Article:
I Give This Book 4 Stars!
Description: Since the beginning of the school year, high school freshman Melinda has found that it's been getting harder and harder for her to speak out loud: "My throat is always sore, my lips raw.... Every time I try to talk to my parents or a teacher, I sputter or freeze.... It's like I have some kind of spastic laryngitis." What could have caused Melinda to suddenly fall mute? Could it be due to the fact that no one at school is speaking to her because she called the cops and got everyone busted at the seniors' big end-of-summer party? Or maybe it's because her parents' only form of communication is Post-It notes written on their way out the door to their nine-to-whenever jobs. While Melinda is bothered by these things, deep down she knows the real reason why she's been struck mute...
Laurie Halse Anderson's first novel is a stunning and sympathetic tribute to the teenage outcast. The triumphant ending, in which Melinda finds her voice, is cause for cheering (while many readers might also shed a tear or two). After reading Speak, it will be hard for any teen to look at the class scapegoat again without a measure of compassion and understanding for that person--who may be screaming beneath the silence.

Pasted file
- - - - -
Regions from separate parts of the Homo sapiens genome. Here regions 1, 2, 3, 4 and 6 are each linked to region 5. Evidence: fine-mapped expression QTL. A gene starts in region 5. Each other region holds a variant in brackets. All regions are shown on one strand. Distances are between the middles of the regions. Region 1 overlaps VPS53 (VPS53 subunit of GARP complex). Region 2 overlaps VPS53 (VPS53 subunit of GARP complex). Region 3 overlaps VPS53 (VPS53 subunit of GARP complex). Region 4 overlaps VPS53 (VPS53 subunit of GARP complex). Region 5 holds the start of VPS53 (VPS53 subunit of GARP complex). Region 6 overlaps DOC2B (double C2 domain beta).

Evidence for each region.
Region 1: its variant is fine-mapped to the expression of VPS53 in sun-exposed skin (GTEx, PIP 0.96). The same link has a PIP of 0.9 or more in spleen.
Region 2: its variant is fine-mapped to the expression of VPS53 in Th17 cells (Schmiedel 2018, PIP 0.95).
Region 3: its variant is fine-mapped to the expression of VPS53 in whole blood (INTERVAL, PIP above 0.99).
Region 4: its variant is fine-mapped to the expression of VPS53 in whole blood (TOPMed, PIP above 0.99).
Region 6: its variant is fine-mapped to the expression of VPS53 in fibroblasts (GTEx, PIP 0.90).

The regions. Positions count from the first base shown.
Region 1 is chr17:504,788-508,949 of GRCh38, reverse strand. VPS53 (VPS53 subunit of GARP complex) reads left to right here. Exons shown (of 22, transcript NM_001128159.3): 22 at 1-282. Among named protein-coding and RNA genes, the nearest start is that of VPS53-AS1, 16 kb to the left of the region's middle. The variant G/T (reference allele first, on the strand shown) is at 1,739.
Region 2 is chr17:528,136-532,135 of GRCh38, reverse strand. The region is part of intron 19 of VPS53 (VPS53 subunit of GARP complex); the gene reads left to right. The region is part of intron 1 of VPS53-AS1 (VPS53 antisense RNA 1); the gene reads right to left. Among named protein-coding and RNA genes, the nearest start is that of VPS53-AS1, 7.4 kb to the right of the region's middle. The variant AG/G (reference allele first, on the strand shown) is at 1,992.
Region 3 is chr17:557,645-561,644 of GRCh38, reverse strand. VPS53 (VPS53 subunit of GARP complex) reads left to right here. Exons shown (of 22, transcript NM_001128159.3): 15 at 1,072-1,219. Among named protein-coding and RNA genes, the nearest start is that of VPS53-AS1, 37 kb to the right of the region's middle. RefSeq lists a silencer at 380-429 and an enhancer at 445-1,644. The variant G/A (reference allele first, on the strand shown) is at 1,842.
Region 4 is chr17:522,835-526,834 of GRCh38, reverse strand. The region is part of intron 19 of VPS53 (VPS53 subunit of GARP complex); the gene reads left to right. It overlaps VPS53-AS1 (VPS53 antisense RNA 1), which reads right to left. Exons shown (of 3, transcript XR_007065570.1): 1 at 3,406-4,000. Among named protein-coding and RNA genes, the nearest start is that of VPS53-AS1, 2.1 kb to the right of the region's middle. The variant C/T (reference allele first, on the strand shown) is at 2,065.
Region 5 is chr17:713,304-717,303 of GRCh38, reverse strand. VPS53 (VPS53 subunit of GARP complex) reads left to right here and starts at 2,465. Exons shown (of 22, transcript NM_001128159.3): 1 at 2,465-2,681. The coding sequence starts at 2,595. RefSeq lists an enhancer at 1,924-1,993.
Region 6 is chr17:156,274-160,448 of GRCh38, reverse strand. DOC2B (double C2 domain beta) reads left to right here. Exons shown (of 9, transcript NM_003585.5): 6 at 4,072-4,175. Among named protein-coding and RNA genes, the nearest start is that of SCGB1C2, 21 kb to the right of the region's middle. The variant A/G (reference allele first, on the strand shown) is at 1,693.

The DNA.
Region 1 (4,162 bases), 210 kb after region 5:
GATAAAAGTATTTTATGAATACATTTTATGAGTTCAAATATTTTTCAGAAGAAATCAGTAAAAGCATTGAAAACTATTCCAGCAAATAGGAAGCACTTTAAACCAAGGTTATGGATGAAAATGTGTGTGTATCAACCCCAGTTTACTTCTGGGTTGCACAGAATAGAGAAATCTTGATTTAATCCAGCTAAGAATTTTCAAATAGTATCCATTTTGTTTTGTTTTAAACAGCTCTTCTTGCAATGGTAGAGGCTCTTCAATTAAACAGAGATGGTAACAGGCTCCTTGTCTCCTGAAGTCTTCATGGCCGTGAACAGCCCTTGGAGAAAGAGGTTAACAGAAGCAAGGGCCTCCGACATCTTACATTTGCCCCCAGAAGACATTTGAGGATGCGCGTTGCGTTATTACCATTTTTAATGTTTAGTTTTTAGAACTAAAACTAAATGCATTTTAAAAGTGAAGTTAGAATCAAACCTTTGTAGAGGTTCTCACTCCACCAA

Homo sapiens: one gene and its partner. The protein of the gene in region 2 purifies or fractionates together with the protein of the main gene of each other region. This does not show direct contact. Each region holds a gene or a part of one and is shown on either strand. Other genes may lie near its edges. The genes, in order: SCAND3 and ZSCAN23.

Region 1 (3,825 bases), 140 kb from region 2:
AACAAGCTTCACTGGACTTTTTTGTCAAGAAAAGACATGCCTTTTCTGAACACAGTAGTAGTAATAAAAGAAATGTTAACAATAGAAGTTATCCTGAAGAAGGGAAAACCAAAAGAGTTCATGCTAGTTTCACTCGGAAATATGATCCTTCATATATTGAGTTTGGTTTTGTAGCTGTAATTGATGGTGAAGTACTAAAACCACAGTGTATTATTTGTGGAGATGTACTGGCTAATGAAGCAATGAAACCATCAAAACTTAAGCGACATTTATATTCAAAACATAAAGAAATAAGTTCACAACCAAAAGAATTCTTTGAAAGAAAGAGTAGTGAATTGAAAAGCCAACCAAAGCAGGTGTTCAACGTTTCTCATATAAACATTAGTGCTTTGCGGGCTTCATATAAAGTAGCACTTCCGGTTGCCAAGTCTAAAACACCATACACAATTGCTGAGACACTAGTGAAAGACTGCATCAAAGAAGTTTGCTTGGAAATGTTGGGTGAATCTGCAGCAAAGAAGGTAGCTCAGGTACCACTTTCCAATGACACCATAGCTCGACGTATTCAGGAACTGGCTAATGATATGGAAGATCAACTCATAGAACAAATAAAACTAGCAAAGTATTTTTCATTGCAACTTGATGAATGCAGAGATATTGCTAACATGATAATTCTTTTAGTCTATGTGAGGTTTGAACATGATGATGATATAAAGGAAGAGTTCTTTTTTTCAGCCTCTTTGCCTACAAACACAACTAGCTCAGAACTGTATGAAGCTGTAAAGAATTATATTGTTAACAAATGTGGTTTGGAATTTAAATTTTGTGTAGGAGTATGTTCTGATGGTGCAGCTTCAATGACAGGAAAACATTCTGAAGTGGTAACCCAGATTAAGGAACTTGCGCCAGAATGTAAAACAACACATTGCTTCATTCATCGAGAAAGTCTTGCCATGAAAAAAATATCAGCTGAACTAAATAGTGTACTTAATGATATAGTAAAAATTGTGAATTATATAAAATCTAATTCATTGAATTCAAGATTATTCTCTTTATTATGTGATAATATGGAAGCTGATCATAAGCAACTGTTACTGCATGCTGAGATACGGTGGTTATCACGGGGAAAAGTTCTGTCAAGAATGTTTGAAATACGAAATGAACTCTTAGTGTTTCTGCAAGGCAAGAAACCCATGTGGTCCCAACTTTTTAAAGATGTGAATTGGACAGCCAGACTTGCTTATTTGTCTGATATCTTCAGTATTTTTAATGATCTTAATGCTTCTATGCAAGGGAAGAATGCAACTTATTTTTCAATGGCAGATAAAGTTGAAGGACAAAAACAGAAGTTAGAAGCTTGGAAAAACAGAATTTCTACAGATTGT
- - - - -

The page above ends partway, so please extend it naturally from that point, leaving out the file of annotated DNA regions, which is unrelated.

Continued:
I finding it very hard to put into words how I felt about this book, especially without giving away the big part of the story (although, it's not hard to guess). I understood the main character, not because I've been in her situation. But, because I know those who have. It was upsetting to watch her sink lower and lower into a depression and see that no one cared. I couldn't believe that her parents couldn't see that there was something extremely wrong with their daughter. And how her ex-friends could be so petty about something they never cared to understand. I breezed through this because I had to get to the end. I needed to know that Melinda realized it was not her fault and that she could (and needed) to speak about it. And in coming to terms with that I believe she realized she was probably not the only one.
I hope the any parent or young adult that reads this, takes into account what changes a person might go through if they experience something like Melinda did. Not speaking up about it is a very real problem.
I do have to say that the writing in this story was very simple and written differently than a lot of things I've read. But, I believe it is suppose to be that way. I think it demonstrates how the narrator feels very well.